Author: Stephen Giese
June 17th, 2019
As the best salespeople learn time and again, enterprise selling is a battle of attrition.
The endurance and persistence required to get through multiple stakeholders and constituents drains even the most type A personalities.
And yet a surprising number of enterprise sellers are prone to sabotaging their quarterly numbers by, paradoxically, doing too much selling. Let me explain.
Talking Yourself Out of a Sale
Think about how much time your customer spends actually buying from you in a year. It’s probably less than 2%. But why only show up when they are ready to buy? Then all you are doing is selling to people who are not familiar with your approach, don’t fully appreciate your value proposition, and have likely made up their mind to go with someone else months before, when the pressure to buy was not acute.
The most effective B2B salespeople do their best work long before locking in a sale. They take a long-term view of their role in their customers lives, and act accordingly.
Principles of Selling Less
The principles of selling better by doing less selling are pretty simple: listen better, understand where you are in your customers hierarchy of needs, and play the role of problem solver and confidante rather than bold, brisk seller.
1. Research and Listen
No one is going to buy from you if they don’t already trust you, but earning trust is incredibly hard. The seller ultimately wants to win the contract and might be prone to inaccurate, grandiose statements to get there. I can’t tell you how many times I’ve seen a salesperson assume they know what their customer is dealing with at the outset of a call and dive right into pitch mode. Classic case of over-selling.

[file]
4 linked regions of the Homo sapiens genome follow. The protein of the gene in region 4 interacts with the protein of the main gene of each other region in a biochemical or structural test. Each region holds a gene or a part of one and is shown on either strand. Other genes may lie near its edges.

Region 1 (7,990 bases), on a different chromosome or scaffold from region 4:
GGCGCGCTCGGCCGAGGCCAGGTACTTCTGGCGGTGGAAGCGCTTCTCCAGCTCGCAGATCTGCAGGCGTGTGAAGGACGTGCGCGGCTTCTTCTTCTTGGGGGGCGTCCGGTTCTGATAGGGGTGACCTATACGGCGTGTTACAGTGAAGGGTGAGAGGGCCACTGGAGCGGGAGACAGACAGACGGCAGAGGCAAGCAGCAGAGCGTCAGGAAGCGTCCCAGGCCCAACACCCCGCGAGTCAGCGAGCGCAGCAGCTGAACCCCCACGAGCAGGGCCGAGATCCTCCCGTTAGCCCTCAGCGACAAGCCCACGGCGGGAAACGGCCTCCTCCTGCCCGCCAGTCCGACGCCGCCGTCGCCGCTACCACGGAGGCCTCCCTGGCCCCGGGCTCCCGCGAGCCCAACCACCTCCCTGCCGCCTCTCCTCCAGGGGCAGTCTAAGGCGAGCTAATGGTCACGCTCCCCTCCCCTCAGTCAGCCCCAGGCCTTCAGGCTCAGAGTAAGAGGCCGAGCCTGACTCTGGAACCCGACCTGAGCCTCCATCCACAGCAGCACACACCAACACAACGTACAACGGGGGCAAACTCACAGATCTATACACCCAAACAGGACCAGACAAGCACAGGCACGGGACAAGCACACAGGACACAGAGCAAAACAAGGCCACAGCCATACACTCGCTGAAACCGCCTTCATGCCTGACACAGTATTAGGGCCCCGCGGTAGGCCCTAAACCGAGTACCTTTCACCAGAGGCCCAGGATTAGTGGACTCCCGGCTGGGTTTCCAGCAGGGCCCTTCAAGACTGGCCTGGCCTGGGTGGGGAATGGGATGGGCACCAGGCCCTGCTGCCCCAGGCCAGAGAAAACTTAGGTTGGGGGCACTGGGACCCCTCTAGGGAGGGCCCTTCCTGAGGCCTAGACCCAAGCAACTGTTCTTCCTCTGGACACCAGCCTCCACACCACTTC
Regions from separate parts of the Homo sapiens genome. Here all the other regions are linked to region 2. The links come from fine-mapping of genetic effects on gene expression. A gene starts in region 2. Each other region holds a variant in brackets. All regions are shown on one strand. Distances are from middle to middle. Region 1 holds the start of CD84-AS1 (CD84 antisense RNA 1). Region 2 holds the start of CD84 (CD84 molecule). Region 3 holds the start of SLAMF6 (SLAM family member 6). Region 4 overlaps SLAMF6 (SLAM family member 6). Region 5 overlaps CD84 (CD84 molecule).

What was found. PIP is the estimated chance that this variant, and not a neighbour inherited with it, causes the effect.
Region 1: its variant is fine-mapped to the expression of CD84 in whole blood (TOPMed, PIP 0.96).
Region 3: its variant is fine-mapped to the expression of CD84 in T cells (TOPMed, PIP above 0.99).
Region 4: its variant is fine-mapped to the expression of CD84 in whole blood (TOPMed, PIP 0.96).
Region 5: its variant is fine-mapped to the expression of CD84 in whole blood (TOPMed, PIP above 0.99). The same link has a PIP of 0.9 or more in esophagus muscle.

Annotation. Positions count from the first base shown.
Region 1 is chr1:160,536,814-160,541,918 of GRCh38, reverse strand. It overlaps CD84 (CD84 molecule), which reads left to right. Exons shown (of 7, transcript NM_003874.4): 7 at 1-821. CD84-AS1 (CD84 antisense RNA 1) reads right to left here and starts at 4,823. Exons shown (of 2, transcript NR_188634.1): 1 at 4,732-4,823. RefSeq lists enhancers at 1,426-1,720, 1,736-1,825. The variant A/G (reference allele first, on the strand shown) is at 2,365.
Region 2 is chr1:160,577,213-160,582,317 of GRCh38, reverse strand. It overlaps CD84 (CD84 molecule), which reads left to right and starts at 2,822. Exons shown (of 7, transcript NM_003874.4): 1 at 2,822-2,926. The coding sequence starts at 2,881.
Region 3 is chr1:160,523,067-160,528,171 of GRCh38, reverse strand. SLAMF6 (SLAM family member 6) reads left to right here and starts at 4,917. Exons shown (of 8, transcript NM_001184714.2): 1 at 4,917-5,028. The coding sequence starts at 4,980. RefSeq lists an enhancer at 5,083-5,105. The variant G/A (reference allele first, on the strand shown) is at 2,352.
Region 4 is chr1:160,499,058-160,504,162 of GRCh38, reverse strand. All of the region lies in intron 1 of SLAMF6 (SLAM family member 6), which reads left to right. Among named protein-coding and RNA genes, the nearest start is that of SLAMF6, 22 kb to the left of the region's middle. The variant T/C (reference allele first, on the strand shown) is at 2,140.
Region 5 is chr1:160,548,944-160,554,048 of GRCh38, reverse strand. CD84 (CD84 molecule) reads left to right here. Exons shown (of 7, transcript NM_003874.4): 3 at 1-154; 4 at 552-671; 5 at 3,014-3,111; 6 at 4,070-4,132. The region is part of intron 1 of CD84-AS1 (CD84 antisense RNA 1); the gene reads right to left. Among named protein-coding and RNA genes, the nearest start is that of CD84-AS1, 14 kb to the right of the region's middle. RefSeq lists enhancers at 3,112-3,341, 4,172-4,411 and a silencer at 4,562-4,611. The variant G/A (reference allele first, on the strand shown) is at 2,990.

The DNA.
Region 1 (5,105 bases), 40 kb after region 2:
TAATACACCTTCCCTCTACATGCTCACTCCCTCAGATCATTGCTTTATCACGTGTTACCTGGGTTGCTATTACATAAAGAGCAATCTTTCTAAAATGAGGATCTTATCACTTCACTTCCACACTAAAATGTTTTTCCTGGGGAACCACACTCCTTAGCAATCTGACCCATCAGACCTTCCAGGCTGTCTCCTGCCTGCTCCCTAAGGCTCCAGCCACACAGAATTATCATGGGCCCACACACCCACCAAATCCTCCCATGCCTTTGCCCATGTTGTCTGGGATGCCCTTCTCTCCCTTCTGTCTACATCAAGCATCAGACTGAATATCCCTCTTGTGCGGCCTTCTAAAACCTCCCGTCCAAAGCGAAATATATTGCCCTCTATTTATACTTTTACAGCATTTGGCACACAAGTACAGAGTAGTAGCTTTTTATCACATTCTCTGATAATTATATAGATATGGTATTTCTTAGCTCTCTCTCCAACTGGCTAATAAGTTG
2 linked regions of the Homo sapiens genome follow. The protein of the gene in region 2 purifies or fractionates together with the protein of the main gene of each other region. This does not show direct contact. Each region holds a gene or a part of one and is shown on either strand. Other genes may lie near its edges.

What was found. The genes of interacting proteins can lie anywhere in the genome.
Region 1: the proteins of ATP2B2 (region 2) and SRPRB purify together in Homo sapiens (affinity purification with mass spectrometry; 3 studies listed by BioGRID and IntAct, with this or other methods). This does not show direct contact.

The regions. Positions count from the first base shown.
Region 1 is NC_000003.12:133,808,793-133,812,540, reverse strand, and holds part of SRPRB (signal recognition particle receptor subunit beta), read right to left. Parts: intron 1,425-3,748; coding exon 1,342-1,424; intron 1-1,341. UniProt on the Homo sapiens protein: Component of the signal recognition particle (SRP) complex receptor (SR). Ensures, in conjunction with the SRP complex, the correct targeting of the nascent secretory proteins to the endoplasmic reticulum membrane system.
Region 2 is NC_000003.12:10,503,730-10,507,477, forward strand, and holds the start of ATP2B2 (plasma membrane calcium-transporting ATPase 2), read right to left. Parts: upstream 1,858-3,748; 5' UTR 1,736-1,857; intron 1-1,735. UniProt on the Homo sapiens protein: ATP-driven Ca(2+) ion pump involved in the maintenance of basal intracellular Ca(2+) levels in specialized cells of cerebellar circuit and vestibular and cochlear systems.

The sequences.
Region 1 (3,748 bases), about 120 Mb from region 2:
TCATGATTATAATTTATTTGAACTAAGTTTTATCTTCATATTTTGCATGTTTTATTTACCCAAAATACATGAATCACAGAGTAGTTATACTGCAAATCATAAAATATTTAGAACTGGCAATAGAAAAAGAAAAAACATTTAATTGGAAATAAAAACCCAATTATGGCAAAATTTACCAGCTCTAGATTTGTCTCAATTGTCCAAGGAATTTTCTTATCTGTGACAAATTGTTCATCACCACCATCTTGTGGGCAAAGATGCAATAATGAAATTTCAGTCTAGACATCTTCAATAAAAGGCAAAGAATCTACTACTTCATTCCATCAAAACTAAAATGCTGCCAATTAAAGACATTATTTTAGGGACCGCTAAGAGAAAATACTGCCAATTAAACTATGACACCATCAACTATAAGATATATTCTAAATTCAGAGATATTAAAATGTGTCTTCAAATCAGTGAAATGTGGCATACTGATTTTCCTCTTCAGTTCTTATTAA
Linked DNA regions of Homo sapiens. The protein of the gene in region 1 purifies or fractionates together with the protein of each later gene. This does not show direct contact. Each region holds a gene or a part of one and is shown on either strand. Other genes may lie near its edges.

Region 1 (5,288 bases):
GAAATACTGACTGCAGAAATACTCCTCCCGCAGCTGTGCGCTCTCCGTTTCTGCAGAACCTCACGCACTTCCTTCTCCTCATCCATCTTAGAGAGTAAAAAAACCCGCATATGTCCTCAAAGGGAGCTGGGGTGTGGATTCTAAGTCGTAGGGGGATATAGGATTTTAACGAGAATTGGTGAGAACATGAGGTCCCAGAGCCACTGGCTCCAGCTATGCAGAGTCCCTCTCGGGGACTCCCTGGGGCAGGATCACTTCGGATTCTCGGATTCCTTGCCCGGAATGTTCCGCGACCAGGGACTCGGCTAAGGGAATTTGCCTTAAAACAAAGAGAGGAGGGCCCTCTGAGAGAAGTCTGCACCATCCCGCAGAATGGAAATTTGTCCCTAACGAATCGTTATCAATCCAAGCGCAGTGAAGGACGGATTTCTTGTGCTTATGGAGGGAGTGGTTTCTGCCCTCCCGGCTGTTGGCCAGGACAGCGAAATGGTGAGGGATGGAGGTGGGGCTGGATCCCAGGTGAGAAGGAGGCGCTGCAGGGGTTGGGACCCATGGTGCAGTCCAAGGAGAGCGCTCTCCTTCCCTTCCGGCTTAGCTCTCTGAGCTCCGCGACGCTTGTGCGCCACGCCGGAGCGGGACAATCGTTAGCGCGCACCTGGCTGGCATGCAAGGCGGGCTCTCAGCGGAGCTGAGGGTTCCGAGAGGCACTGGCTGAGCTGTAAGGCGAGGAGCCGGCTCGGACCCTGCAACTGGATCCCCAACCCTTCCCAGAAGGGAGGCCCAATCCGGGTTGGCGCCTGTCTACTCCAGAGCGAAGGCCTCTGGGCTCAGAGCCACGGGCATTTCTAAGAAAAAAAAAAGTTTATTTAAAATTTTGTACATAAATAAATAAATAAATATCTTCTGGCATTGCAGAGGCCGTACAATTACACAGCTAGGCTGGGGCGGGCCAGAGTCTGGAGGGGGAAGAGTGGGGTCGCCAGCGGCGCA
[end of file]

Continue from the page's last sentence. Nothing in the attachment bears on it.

Instead, intuitive sellers with a tactical methodology will spend a lot of time researching the company. Gathering data points on the customers organizational structure, recent news, team culture, their customers and partners, their drivers and challenges, and so on are all valuable indicators of what they need, and how to approach them.
Then, when it’s time for a meeting, a conversation can be had with confidence. The essential tactic in a first meeting is to let the customer’s challenges and areas of interest guide the conversation; a relaxed, inquisitive nature helps the customer feel at ease and enter into exploratory discussions.
Keep in mind: it’s no use barking up the wrong tree. The prospect must acknowledge that they have the issue you have a solution for. If they don’t, then it’s not likely that you will be able to convince them on the phone or in person. Trying to convince is a tell-tale sign of over selling.
2. Understand Where You Are in the Hierarchy of Needs
Earning the opportunity to engage in further discussion is hard. Really hard. In order to make a good first impression – and increase the chances of getting to a second meeting – salespeople need to understand where they are in their customers hierarchy of needs. They can do that by gradually zeroing in on drivers and challenges their customers are facing, and aligning a solution to fit.